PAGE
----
Consumers have taken to National Prosecco Day, he says, not only because they enjoy the drink, but because the celebration takes place at a time of year that feels right. On Aug. 13, many drinkers are already likely to be enjoying the refreshing fizzy wine.

“It’s a great example of one of the new ways that consumers and brands are connecting,” Lane says.

There are around 1,500 national days actively observed in the United States, with at least 31 celebrating alcohol and the act of drinking.

Friendly Competition

National Today is another aggregator of national days. Like National Day Calendar, it presents celebratory dates in a user-friendly online calendar alongside stats, infographics, and suggestions on how to celebrate things like National Beer Can Appreciation Day. Unlike National Day Calendar, however, National Today is also a PR company that works with brands to incorporate national days into campaign planning.

Ben Kaplan, CEO and publisher of National Today, was working in public relations when he founded National Today in 2016. Kaplan’s other firm, PR Hacker, shares its contact list and data research resources with National Today. The two companies collaborate and use national day celebrations to secure media coverage for their clients.

In 2016, they worked with Budweiser to create a campaign for National Drink Beer Day. Based on research that  suggested that people who drink Bud are seen as more open and friendly, National Today carried out a survey to provide statistical data to back up the claim.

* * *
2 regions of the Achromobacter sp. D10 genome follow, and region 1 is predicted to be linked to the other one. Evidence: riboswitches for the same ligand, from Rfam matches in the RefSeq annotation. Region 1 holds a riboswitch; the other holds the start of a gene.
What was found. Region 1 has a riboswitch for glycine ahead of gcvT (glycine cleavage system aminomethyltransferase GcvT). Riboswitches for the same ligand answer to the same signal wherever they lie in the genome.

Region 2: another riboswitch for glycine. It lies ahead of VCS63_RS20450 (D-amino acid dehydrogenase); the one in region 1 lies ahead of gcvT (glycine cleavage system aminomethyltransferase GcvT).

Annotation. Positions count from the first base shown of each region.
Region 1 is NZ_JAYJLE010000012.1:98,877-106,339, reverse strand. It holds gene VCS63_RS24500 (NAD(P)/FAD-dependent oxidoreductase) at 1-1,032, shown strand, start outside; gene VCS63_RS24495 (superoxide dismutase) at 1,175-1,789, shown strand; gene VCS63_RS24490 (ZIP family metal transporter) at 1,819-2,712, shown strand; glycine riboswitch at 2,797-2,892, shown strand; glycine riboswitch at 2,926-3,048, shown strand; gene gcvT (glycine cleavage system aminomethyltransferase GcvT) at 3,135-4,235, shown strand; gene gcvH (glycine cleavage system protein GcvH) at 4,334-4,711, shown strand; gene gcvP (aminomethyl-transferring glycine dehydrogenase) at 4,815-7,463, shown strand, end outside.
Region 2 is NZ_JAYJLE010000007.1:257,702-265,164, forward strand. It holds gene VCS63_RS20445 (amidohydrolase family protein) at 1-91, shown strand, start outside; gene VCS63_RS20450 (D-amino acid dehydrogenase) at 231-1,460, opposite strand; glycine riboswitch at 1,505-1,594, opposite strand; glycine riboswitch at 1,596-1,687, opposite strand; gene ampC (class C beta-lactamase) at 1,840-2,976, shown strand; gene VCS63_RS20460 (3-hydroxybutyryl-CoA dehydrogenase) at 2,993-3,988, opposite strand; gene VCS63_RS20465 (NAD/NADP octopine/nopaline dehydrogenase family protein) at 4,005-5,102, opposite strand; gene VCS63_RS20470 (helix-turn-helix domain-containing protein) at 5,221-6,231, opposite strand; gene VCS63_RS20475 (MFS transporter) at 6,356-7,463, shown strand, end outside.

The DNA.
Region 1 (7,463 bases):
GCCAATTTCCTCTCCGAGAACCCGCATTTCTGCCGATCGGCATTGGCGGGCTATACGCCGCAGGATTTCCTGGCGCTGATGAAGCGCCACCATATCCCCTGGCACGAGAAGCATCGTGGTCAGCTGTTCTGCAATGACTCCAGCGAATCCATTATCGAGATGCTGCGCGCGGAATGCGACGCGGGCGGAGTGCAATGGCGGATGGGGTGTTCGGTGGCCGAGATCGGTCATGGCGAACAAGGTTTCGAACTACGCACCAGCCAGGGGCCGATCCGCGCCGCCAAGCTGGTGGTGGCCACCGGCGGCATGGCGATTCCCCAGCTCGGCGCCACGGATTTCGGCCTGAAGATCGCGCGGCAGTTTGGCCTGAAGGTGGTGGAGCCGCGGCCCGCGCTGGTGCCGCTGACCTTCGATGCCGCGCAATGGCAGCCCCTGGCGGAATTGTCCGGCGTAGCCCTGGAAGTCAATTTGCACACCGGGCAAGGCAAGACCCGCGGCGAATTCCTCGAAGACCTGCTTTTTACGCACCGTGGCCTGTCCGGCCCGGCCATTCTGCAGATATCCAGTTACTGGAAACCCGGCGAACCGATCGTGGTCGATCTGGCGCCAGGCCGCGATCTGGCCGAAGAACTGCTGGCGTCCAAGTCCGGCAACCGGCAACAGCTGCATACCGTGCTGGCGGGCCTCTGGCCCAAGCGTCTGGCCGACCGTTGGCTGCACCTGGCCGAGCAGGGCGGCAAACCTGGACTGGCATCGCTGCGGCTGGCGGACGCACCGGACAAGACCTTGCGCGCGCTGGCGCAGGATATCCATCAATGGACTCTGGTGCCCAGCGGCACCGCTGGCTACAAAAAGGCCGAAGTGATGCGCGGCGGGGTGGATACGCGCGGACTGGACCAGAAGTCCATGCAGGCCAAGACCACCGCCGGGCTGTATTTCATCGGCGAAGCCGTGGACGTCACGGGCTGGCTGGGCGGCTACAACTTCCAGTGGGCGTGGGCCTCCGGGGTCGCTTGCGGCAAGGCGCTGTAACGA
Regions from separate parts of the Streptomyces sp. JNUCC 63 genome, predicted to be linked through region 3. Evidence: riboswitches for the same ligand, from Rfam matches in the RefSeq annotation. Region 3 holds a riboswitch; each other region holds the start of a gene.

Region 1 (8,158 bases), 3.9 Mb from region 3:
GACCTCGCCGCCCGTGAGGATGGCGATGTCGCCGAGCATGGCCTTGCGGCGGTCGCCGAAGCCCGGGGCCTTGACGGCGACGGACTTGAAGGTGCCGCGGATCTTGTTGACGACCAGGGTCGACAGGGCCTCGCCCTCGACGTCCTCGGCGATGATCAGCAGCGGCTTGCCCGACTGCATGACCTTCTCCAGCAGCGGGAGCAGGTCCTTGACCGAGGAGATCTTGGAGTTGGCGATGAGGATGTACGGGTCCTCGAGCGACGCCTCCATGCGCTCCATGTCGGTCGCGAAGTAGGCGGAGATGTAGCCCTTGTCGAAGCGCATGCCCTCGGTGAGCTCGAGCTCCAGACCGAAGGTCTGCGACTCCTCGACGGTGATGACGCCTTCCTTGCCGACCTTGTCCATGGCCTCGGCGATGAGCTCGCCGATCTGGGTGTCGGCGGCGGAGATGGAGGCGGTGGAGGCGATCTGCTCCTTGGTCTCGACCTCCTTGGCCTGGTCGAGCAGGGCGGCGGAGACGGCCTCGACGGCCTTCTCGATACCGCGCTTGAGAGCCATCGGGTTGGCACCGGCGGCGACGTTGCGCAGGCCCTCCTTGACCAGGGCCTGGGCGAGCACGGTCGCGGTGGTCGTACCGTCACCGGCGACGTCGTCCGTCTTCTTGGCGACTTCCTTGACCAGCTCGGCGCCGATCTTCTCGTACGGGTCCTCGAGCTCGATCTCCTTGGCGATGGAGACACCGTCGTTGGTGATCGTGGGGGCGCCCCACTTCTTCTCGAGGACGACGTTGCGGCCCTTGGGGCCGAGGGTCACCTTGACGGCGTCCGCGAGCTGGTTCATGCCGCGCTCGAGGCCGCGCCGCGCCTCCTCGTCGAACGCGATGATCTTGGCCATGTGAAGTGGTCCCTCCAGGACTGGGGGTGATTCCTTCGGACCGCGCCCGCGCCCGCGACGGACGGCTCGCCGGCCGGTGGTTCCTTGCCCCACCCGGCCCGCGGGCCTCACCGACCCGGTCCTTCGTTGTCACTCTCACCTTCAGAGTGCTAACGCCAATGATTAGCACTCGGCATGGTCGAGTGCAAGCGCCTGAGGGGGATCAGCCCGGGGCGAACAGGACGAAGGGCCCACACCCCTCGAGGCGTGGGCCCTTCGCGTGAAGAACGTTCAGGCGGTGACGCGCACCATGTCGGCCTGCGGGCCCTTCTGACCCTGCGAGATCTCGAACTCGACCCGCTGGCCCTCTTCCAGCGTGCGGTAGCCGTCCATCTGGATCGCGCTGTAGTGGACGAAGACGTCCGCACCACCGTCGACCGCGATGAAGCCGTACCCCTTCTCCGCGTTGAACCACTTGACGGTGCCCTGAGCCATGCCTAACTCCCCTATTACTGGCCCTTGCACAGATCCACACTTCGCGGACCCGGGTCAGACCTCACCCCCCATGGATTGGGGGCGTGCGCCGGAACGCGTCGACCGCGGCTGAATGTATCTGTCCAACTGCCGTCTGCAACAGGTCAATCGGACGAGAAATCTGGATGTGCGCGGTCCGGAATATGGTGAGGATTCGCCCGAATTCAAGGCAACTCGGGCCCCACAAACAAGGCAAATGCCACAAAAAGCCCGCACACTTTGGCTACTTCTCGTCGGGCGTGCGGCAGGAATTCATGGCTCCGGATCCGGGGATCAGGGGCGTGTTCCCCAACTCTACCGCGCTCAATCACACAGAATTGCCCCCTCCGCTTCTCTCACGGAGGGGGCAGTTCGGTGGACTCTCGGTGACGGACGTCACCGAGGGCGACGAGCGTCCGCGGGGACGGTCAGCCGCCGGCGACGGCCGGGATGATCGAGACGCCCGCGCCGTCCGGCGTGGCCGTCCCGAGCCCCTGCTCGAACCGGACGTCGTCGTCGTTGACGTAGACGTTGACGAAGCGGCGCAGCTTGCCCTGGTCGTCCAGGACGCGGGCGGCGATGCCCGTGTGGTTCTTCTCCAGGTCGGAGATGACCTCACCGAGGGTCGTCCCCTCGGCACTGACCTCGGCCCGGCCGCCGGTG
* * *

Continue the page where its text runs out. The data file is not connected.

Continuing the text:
According to the survey results, “Seven out of ten people say that a woman drinking a domestic beer like Budweiser is more approachable, while six out of ten say the same for men.”

What was more important than the survey itself, however, was the media coverage it generated for the brand. National and regional newspapers picked up the story, running headlines such as “Budweiser Drinkers ‘More Approachable’ Than Wine Lovers.”

For Budweiser, Kaplan says, the payoff was equivalent to a Super Bowl ad, “even though there was no paid ad spend at all.”

Spreading the Word

For corporations and savvy PR professionals, national days are, of course, a new form of consumer marketing. But not everyone campaigning to create a national day is in it for financial gain.